PNG LNG Project operator ExxonMobil PNG, has announced the addition of an all important as addition of 2.3 trillion cubic feet (tcf) to the existing PNG LNG project fields’ resource base – providing added security for proposed expansion plans for the world class development.
The independent recertification study, undertaken by Netherland Sewell Associates Inc., included all PNG LNG fields and found that the most likely technically recoverable resource is 11.5 tcf, a 25% increase beyond the earlier 9.2 tcf assessment.
“The independent review highlights the exceptional quality of the PNG LNG project resources and the significant increase in resource provides the potential for additional mid or long-term sales,” said Andrew Barry, ExxonMobil PNG managing director.
“The people of Papua New Guinea will continue to benefit from the PNG LNG project for many years to come.
“We remain committed to working with the government, our co-venturers, provincial governors, landowners and communities to maximise PNG LNG resource value and provide long-term, sustainable benefits to the people of Papua New Guinea,” Mr Barry said.
PNG LNG JV member and major PNG oil and gas assets owner Oil Search Ltd said the increase in reserves is a major boost for all participants.
Oil Search CEO, Peter Botten, said it opens ignificant future opportunities as the PNG LNG Project only contracts 1P reserves
“At present, 6.6 MTPA of LNG is sold under long term contract, while the Project is operating sustainably at rates above 8 MTPA,” Mr Botten said.
“The increase in 1P reserves, which equates to 2.8 tcf on a gross basis, will provide the co-venture the potential to explore market opportunities to contract this material additional production, which is currently being sold on the spot market,” he said.
A major contributor to the increase was the Hides field due to completion of development drilling including previously undrilled areas of the field, completion of optimised long term depletion plans and production performance since start up in 2014.
In 2016, PNG LNG produced 7.9 million metric tons, an increase of 14% from the original design specification of 6.9 million metric tons a year. The PNG LNG project is providing reliable long-term supplies of liquefied natural gas to four major customers in Asia as well as spot and short-term supplies to those and other customers.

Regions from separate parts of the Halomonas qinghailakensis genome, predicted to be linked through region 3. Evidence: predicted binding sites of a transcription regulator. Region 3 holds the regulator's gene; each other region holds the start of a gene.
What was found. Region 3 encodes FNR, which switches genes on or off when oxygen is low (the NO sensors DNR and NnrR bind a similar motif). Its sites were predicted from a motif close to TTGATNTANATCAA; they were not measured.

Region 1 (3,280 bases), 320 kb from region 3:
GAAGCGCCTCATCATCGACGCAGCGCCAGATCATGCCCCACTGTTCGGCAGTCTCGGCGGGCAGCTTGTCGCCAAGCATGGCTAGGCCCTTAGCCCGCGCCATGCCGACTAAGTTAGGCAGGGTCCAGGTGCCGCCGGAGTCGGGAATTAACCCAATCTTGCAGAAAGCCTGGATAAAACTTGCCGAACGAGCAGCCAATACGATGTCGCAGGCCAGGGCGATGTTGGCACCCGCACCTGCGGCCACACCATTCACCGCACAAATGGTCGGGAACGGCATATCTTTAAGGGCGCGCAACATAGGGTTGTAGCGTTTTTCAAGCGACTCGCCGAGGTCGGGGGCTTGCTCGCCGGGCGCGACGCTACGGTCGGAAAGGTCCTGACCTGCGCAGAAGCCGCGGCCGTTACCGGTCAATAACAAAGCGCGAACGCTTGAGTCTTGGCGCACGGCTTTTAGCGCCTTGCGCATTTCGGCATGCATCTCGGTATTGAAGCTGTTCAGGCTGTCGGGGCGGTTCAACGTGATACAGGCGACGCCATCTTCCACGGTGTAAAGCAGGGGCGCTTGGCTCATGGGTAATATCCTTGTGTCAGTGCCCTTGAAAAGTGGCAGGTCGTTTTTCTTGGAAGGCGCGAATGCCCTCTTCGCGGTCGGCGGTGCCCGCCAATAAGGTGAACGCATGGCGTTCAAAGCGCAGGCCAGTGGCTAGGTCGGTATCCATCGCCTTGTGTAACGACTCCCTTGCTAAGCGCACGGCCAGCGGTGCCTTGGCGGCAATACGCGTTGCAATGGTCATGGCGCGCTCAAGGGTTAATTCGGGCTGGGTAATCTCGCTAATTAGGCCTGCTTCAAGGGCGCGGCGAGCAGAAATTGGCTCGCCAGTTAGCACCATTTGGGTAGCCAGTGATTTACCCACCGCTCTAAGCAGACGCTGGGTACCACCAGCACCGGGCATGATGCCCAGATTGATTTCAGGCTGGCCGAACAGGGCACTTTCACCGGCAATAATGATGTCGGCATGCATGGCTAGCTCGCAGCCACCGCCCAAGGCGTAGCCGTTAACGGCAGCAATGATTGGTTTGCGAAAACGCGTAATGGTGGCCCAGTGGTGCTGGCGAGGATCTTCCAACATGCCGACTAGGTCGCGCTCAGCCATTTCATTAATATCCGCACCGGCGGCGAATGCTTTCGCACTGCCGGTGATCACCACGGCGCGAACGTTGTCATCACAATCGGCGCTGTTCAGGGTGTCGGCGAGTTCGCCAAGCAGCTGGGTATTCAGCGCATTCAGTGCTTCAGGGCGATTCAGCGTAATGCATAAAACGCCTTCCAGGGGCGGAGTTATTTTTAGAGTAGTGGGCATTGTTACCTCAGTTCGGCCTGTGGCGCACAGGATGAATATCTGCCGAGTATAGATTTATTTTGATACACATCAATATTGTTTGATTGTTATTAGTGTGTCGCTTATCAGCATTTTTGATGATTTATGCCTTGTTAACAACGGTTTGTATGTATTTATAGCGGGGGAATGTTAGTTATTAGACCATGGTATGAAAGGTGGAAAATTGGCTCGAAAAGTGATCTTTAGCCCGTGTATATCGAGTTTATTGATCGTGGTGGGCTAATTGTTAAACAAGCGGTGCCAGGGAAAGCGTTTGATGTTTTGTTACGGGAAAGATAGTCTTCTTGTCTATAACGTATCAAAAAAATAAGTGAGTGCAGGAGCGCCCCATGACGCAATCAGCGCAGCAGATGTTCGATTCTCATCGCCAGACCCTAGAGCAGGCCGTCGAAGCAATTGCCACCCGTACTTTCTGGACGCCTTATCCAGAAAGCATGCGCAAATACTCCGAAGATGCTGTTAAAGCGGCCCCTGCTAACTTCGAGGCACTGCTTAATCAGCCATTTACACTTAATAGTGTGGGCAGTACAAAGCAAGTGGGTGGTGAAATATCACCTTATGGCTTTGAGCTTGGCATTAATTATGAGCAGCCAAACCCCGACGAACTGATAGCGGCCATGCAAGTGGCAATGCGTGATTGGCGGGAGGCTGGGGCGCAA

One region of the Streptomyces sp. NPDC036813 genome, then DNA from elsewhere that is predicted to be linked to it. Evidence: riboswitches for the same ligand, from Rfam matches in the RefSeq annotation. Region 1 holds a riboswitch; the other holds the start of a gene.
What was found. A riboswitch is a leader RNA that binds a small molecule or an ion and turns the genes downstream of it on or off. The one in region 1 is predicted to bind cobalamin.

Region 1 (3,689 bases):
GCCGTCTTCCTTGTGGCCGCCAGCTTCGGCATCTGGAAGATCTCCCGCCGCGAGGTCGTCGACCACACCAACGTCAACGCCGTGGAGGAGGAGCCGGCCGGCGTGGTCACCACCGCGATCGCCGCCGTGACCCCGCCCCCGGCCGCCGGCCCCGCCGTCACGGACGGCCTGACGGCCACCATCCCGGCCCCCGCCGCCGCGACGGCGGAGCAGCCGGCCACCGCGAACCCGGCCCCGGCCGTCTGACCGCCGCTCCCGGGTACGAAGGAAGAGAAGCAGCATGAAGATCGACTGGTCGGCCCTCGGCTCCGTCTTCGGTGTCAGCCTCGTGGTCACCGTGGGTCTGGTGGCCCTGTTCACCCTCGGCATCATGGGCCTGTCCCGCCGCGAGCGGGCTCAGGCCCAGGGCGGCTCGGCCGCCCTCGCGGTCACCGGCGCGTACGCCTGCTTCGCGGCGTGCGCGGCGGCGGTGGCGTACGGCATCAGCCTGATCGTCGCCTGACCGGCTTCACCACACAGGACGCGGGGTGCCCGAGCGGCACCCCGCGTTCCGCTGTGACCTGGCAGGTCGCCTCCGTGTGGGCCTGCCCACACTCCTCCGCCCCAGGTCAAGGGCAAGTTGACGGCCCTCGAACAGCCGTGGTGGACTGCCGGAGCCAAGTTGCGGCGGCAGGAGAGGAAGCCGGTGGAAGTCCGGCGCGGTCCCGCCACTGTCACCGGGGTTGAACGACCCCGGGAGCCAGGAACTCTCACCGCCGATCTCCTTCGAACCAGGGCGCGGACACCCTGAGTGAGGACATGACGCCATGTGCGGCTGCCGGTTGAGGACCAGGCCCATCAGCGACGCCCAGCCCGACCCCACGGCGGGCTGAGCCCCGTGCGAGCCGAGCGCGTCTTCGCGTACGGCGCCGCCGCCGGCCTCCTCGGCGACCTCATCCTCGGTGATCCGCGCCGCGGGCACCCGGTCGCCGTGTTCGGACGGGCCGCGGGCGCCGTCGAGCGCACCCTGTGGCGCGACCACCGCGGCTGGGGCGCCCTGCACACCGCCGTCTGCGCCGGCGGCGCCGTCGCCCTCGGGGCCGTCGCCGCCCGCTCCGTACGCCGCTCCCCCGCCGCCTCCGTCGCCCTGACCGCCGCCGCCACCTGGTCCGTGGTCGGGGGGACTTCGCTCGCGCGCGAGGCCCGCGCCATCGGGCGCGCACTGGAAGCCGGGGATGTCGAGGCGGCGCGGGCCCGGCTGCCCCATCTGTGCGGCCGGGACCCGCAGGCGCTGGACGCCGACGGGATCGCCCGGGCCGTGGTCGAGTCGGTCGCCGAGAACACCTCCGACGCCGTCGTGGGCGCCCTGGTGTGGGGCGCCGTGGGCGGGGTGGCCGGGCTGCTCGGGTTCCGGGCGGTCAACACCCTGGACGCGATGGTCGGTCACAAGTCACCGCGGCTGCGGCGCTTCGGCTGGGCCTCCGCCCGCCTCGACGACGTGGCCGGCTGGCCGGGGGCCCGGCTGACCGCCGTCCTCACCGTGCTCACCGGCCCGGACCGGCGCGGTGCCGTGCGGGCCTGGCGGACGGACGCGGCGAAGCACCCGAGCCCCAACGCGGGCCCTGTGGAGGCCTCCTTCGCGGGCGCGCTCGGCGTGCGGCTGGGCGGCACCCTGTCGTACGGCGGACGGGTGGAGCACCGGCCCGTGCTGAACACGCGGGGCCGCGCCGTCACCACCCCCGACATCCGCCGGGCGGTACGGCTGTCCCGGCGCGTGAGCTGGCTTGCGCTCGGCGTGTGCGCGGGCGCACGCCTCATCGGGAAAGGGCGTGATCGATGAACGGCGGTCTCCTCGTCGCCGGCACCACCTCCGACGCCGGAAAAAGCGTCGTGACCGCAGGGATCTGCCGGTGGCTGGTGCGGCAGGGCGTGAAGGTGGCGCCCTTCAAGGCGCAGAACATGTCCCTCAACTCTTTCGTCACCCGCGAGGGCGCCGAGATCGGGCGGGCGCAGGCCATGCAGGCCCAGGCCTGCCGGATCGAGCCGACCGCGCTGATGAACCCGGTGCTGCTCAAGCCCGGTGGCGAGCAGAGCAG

Most analysts believe a successful conclusion to the currently drilling Muruk well near Hides will add significantly to the updated figures.
The reserves increase will add momentum to discussions on the construction of a new LNG train for the PNG LNG Project, potentially without the need for gas from the Elk-Antelope fields.
Oil Search’s Peter Botten also noted the strengthening Elk-Antelope position in his company’s announcement on its reserves and resources position as at December 31, 2016.
Mr Botten said following the recent successful appraisal campaign at Antelope, Oil Search has reassessed its reservoir models for the Elk-Antelope fields in permit PRL-15.
“This has led to a 254 bcf, or 21%, increase in our share of Elk-Antelope 2C contingent gas resources, to 1,473 bcf, with 13 mmbbl of condensate. On a gross basis, Oil Search’s gas volume of 6.5 tcf raw gas for Elk-Antelope is in line with those recently certified by NSAI (6.1 tcf raw gas) and Gaffney, Cline & Associates (6.9 tcf).
“Together with 2C contingent resources at P’nyang of 1,348 bcf (equivalent to 3.5 tcf dry gas on a gross basis), we hold very significant volumes of undeveloped gas resource, which we believe is more than sufficient to underpin at least a two train LNG expansion,” Mr Botten said.